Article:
Four Ways Behavioral Finance Made A Difference For My Clients – ValueWalk Premium

Four Ways Behavioral Finance Made A Difference For My Clients

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It’s a challenging era for wealth management. Many see us as a commodity, and artificial intelligence is on its way to do much of our work for us – and in some cases, it already is.

To stand out, advisors must shift our focus to the human quality of wealth management. This often gets lost in the numbers and analysis, but clients see their money through an emotional lens, attaching feelings of security and freedom to the size of their portfolios. Down markets and shrinking portfolios can be gut-wrenching experiences. In fact, more than 85% of Americans experience anxiety surrounding money.

When a client comes to you worrying about the future and you offer charts of how the markets work and an analysis of his portfolio, your advice and prescriptions may quell his fear, but not for long. Why? Because you can’t “logic” your way out of an emotional issue.

These emotions and the behaviors they spark are precisely what my firm focuses on, and we trademarked it Behavioral Wealth Management™ – a concept that merges traditional financial advising with psychology.

Behavioral Wealth Management rests on the principle that people lead their lives one choice at a time and that the only one who knows what’s best for each person is that person. With this in mind, our financial advisors’ jobs are to help position our clients so that they are in the best place to make the best decisions as they encounter life’s critical junctions.

Putting behavioral wealth management principles into play

To deliver on that promise, financial advisors need to make sure clients are centered and thinking clearly, that they’re not over- or underestimating their options and that they’re focused on what matters most to them. Clients need to make decisions from a place of confidence, not fear. Here are a few strategies to help you help your clients do just that:

  1. Concentrate on control

Dire situations cloud judgment, and sometimes clients come in wanting to make rash, unsound decisions. Imagine that a client calls you and says her husband, age 60, is sick. Worrying about the next few years, she says she and her husband want to switch all of their assets to a bond portfolio to protect themselves.

A good advisor would know this is not the best solution, but the clients are in an emotional state. When this happens, we shift their perspective by focusing on what they can and cannot control. Draw a line down the middle of a piece of paper. Ask the client what she can’t control, from the progression of disease and how long her husband will live to the market’s performance. Then move onto what she and her husband can control, including treatment choices, lifestyle changes and her husband’s future work plans. This conversation will empower the client to make clear decisions based on what’s most essential to her.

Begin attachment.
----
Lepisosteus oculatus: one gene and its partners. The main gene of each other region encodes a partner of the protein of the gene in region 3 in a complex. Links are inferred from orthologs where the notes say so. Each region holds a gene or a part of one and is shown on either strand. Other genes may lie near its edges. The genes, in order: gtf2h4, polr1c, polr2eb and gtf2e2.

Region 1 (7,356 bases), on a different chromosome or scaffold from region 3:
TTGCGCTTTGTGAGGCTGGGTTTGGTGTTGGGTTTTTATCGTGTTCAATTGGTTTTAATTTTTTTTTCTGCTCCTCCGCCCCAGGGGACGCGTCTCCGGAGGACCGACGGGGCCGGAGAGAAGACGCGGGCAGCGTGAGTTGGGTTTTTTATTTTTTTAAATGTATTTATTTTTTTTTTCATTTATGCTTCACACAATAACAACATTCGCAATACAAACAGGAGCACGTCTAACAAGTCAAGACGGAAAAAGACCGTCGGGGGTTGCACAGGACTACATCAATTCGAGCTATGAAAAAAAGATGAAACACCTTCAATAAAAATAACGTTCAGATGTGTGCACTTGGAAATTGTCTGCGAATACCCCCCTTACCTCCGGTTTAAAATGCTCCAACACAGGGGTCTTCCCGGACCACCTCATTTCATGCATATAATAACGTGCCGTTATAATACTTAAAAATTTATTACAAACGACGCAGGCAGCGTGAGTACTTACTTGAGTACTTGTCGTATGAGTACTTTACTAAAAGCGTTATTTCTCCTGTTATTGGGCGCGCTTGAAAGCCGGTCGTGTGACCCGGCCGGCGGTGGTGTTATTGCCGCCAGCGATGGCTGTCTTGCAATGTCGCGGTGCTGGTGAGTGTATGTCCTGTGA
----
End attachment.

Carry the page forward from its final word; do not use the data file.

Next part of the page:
1. Make it a team effort

Behavioral Wealth Management requires expertise in investments, wealth management and behavioral science. High-performing teams are designed to solve complex tasks (think of a surgical team doing brain surgery). At JOYN, we have been working to foster the people and culture to drive those teams. Just recently, we hired a behavioral specialist with a counseling background to tackle our clients’ more difficult emotional conversations.

While everyone on the team operates on the principles of Behavioral Wealth Management, an individual with a counseling background knows human psychology much more deeply than a typical financial advisor. Understanding how different skills contribute to a high-performing team – and actively building such a team – will help you achieve more robust results.

  1. Tackle challenges with questions, not prescriptions

It is much better to help a client come to his or her own conclusions rather than telling them what to do. The key is to ask questions. I once had a client who aimed to live on his portfolio’s interest alone in retirement. He believed not touching the principal would keep him secure. Any financial advisor could simply tell him that wasn’t the best approach, but instead, I asked him how that belief could be limiting him from living a full life.

As he thought about that, he realized he would have to change his lifestyle, risk causing friction with his spouse, and back him into a bond portfolio with a low total return. I didn’t need to prescribe a solution – he made the decision to rethink his strategy.

Read the full article here by David Geller, Advisor Perspectives

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